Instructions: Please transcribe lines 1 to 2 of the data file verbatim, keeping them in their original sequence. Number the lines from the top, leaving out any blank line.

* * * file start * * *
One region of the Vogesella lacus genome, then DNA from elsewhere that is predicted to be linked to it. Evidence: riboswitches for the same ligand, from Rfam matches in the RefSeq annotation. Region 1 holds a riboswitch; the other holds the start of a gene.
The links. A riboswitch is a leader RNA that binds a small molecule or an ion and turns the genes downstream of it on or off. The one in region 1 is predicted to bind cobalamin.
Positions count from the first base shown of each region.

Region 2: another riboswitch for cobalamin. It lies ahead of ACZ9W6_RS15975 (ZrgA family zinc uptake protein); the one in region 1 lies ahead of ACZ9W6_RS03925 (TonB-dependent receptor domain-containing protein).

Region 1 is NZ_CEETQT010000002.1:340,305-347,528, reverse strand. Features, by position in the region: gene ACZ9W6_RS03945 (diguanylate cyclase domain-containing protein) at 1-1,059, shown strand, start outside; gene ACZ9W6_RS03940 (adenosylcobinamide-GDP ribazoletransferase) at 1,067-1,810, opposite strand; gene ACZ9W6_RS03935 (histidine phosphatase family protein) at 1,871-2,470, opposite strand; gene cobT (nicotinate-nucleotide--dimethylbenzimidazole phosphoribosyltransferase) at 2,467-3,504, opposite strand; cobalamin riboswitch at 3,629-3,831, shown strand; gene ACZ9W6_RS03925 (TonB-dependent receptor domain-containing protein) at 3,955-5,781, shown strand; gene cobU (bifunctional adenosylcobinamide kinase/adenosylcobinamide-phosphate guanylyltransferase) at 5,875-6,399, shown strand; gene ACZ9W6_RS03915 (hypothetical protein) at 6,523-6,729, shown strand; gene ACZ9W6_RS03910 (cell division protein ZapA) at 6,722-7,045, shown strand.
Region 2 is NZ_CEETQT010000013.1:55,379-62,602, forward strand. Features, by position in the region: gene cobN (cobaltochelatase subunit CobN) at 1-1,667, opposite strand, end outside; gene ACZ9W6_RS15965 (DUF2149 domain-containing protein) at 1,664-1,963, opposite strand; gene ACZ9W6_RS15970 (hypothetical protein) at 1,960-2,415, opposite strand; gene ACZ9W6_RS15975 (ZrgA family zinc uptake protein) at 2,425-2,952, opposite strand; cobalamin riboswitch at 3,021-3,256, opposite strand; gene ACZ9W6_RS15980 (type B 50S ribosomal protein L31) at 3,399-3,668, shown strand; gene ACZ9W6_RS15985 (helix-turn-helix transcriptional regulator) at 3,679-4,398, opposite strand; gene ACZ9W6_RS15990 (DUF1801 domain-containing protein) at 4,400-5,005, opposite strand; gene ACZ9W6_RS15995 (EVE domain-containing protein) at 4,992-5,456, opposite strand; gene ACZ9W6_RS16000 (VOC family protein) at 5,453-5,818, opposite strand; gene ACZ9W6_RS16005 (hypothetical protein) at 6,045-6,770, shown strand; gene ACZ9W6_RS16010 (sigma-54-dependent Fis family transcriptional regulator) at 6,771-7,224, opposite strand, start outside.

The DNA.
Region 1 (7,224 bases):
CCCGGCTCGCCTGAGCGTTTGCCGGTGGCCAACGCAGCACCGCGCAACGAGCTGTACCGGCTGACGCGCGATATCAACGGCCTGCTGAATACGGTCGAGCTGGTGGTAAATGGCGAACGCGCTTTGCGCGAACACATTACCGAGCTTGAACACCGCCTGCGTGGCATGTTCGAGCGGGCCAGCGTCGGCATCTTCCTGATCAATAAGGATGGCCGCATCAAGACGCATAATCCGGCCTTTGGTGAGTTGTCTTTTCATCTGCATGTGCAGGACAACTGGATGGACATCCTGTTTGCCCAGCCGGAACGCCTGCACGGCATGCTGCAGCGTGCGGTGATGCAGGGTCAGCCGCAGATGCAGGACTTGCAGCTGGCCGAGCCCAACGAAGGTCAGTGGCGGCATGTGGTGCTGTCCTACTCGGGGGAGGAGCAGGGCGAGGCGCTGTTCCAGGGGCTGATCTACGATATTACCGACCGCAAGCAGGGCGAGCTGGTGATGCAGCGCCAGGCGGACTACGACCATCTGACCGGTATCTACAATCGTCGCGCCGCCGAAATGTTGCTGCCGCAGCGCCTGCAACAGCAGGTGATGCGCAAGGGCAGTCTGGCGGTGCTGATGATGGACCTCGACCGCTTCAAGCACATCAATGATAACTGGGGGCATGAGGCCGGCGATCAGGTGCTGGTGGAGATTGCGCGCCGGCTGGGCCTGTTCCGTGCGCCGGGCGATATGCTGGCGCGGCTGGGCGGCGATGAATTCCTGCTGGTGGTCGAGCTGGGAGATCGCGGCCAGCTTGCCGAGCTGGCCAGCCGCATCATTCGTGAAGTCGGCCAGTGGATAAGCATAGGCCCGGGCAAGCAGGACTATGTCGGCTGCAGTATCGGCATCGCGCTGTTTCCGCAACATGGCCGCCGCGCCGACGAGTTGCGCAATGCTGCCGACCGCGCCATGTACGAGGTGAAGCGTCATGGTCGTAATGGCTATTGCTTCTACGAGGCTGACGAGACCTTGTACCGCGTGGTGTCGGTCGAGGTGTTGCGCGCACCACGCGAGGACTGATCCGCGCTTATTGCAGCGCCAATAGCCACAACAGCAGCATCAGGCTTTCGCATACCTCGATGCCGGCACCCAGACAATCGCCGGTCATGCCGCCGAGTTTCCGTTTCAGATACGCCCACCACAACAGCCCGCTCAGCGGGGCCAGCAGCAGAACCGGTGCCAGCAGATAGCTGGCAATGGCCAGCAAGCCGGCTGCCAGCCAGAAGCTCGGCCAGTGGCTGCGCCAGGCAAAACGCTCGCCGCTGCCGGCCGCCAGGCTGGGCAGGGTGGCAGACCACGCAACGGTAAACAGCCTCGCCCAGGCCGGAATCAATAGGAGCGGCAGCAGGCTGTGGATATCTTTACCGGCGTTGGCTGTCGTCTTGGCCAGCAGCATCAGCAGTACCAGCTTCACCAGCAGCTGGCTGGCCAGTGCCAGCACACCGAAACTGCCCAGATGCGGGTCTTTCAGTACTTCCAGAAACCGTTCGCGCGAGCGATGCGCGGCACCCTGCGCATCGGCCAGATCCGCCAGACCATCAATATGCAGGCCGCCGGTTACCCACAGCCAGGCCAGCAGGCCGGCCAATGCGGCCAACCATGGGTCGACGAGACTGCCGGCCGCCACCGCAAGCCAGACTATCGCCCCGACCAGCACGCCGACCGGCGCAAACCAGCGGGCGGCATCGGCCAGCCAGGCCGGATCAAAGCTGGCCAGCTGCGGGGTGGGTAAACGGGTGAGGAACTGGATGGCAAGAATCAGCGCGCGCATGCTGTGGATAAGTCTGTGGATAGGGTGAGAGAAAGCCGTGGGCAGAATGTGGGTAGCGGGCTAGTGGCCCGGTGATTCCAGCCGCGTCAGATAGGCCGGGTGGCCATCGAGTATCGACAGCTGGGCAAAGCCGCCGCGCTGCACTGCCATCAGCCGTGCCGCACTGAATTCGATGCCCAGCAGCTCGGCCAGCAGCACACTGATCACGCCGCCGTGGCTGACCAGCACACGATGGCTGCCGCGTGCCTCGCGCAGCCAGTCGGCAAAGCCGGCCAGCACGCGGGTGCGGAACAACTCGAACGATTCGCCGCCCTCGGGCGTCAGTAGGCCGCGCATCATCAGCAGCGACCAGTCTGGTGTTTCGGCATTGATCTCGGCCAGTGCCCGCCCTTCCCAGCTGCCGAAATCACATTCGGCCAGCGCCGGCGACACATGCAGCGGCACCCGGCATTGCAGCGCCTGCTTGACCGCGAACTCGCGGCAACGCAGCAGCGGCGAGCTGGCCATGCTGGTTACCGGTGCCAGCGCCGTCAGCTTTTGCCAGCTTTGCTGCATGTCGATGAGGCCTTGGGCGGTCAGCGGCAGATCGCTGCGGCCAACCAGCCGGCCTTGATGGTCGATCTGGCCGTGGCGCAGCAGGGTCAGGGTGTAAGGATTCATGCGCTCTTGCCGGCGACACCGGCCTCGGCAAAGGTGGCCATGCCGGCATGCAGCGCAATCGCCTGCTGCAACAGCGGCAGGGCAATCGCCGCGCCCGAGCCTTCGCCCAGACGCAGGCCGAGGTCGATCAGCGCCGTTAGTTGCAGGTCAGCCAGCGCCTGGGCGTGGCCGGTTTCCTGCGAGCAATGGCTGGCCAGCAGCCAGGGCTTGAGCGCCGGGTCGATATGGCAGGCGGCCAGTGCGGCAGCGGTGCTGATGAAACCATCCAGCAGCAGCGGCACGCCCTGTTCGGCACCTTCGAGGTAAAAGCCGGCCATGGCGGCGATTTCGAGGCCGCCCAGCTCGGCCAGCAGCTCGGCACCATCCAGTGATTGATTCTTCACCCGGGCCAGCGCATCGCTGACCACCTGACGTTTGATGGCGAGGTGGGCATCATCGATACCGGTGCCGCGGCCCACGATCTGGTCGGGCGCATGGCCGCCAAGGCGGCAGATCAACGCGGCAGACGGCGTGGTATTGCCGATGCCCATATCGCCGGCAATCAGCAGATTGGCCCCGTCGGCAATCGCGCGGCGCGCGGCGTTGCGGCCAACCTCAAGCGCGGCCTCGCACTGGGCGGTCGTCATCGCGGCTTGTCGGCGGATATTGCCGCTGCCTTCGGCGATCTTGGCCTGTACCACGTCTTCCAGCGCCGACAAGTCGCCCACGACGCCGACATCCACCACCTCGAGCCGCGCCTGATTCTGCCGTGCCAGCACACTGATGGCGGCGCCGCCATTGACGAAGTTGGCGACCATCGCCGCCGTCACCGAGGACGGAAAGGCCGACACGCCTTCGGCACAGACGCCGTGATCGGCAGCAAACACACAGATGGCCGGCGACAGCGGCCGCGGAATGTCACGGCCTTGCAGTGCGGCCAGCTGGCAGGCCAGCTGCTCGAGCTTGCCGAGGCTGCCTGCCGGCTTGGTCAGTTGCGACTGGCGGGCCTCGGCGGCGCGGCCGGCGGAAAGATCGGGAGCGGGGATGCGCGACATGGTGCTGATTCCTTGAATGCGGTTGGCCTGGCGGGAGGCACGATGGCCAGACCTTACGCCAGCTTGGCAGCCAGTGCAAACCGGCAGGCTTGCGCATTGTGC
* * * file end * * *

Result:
One region of the Vogesella lacus genome, then DNA from elsewhere that is predicted to be linked to it. Evidence: riboswitches for the same ligand, from Rfam matches in the RefSeq annotation. Region 1 holds a riboswitch; the other holds the start of a gene.
The links. A riboswitch is a leader RNA that binds a small molecule or an ion and turns the genes downstream of it on or off. The one in region 1 is predicted to bind cobalamin.